There's a new gold standard for gluttony in Middle Tennessee, and it's the Franklin Food & Spirits Festival, which lured several hundred patrons to the Franklin Square in 90-degree heat last Saturday for some of the best BBQ this area has ever experienced. Granted, some of it can be sampled here round the clock--like pitmaster Patrick Martin's redneck tacos, crisp Frisbee-sized corncakes heaped with slow-smoked pork and cool, sweet slaw. You can find those at Martin's, well worth the drive to Nolensville.
But oh my God, the brisket! The Kansas City Barbeque Society was on hand with a truck ladling out huge hunks of crusted beef dredged through a vinegary dip. (It looked even better than the picture here, an image I swiped off the Commercial Appeal's BBQ blog.) I took a bite, and my knees buckled. I've had the heralded beef brisket at the Kreuz Market in Lockhart, Texas, and I can tell you that this was better. I'm so used to the dry, crumbly brisket in these parts that I'd forgotten how juicy and melt-in-your-mouth tender it can be. Even the large pieces of fat, which normally disgust me, were buttery soft and velvety with a wonderful caramelized crust.
This pit-masterpiece was the handiwork of Tony Stone, a Cookeville chef who deserves a statue erected in his honor wherever beef brisket is worshipped. Many thanks to Wayne Lohman, the KCBS's man from Memphis, who has convinced me I need to attend the next KCBS training class for judges when it's offered in Middle Tennessee.
What else was there? More after the jump.
The afternoon was a sweaty blur of awesome ribs from Puckett's Grocery (a big surprise); chopped pork from legendary NC pitmaster Ed Mitchell (which convinced me, regrettably, that chopped pork must not be my cup of swine); peach and chocolate fried pies from Mrs. Armstrong's on the square in Centerville; fall-apart chicken slow-roasted in white sauce from the renowned Big Bob Gibson's BBQ in Alabama. I passed on the hot country-ham dip from Murfreesboro's Tomato Tomato (not in 90-degree heat, thank you) and the world-class smoked wings from 'Boro treasure The Slick Pig, just because I get those every other week by the dozen or six.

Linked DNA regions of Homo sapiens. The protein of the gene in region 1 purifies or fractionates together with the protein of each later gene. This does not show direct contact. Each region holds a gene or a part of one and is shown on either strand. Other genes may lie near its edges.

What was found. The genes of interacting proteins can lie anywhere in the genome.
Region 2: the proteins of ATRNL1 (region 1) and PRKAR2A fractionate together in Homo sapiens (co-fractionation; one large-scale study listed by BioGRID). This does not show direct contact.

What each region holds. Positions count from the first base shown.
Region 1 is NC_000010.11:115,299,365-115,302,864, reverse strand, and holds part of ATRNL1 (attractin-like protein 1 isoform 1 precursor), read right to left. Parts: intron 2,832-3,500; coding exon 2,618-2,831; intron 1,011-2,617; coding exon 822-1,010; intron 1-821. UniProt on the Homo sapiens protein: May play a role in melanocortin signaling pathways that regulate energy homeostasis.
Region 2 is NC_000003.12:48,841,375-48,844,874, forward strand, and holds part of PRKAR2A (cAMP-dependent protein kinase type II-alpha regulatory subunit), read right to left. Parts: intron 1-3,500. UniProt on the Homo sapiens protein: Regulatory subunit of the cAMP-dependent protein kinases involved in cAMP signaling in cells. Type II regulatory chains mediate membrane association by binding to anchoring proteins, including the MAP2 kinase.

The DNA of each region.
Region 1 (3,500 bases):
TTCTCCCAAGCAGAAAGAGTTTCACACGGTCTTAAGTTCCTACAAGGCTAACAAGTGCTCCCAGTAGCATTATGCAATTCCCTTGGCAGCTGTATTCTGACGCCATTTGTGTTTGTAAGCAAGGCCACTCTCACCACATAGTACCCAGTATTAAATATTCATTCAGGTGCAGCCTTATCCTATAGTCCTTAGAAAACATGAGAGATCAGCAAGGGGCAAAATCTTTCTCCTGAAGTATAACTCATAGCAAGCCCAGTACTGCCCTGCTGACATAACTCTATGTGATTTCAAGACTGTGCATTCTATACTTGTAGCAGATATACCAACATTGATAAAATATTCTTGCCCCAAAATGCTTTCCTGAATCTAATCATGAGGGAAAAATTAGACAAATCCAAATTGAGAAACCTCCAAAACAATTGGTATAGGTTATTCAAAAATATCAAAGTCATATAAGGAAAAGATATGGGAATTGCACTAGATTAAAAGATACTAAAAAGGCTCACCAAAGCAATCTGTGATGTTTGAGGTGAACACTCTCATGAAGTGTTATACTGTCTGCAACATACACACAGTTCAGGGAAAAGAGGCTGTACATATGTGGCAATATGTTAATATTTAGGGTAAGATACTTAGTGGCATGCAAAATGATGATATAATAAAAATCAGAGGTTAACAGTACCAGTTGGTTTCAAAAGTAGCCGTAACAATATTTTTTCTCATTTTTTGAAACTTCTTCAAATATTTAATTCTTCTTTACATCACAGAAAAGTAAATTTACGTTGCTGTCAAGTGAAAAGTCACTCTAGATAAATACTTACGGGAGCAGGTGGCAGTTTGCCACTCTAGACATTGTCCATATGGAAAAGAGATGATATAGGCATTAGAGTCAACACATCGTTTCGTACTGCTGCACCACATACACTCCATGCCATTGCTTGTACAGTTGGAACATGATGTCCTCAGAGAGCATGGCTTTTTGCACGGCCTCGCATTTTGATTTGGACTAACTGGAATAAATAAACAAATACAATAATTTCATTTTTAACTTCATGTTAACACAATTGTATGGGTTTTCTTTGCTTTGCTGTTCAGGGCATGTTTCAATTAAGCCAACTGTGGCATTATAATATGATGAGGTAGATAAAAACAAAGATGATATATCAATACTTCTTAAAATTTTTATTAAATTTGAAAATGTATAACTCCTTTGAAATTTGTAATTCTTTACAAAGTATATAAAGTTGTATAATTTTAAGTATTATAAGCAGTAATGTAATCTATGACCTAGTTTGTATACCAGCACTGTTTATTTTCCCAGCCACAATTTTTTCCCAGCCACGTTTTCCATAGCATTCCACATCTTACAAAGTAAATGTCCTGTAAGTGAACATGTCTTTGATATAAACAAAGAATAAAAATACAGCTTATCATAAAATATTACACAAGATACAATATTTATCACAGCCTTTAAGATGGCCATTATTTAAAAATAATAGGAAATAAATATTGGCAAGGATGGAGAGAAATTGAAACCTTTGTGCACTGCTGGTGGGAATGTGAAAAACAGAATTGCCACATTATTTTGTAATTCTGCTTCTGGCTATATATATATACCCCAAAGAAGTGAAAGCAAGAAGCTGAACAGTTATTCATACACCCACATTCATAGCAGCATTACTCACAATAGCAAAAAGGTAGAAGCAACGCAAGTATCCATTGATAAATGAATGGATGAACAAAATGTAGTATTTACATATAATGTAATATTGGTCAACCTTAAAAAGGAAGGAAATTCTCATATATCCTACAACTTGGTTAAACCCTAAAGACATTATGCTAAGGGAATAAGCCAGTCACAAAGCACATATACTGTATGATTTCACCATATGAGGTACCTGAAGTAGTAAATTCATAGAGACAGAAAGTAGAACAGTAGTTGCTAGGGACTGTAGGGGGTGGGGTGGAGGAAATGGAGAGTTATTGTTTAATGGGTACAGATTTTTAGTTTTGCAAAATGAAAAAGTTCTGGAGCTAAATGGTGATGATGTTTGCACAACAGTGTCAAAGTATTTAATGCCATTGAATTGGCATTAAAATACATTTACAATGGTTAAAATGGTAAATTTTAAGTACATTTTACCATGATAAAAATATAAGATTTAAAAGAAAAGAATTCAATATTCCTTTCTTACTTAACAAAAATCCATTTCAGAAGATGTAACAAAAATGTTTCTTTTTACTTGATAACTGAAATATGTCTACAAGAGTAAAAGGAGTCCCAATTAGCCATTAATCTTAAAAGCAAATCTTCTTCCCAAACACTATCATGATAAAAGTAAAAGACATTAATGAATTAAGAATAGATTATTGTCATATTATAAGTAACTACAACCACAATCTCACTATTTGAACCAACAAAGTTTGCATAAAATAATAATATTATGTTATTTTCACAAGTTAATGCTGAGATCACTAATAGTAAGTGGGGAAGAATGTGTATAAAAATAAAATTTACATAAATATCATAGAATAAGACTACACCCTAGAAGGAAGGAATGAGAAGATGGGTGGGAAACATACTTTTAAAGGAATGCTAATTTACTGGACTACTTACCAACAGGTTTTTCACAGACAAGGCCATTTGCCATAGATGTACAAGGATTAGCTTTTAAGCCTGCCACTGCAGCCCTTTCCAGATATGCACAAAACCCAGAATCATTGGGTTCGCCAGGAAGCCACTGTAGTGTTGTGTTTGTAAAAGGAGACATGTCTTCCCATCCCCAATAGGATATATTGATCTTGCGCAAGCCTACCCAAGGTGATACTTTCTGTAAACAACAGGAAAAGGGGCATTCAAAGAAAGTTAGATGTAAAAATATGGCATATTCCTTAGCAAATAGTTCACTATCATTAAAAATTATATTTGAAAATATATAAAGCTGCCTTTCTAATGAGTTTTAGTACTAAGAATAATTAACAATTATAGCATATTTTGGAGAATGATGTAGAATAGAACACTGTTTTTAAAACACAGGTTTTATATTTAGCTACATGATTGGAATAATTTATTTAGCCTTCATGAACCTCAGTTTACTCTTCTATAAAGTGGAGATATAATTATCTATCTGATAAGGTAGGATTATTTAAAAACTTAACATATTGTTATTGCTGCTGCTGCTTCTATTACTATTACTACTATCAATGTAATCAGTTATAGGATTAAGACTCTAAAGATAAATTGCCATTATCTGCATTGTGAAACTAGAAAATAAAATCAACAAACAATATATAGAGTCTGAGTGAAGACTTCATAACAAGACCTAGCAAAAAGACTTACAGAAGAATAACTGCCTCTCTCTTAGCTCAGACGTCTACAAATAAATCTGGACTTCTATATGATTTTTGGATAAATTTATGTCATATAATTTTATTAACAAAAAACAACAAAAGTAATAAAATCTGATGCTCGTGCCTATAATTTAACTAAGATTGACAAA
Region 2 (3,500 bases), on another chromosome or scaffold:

Also, I somehow missed out on the green armband that would have allowed me to sample the spirits tent, which included several amber ryes, single-barrel Jack Daniel's, and a Southern pecan ale from Mississippi's Lazy Magnolia brewery that people downed by the hogshead. I'm still kicking myself for missing that brew, but I'm not sure it would have made for a safe trip back up I-65.
I'm sorrier that I missed the book signing by John Egerton, John T. Edge and other giants of Southern food writing at the cool Landmark Booksellers store. But there's always next year...I hope. With its wonderful food, available shade, short lines and attractive setting--the only thing missing from this time-warp of early-century Americana was a barbershop quartet in a gazebo--this event should be a keeper. That it benefitted efforts to save the Franklin Theatre and the Southern Foodways Alliance only made the brisket that much sweeter. Many thanks to Jim 'N Nick's and the other sponsors for stoking the smoker.
CORRECTION: I had that Troy Black was conducting a judges' class June 14 here. Instead, he was scheduled to do a BBQ cooking class at Gaylord Opryland, but that was canceled. He'll be back July 25-26.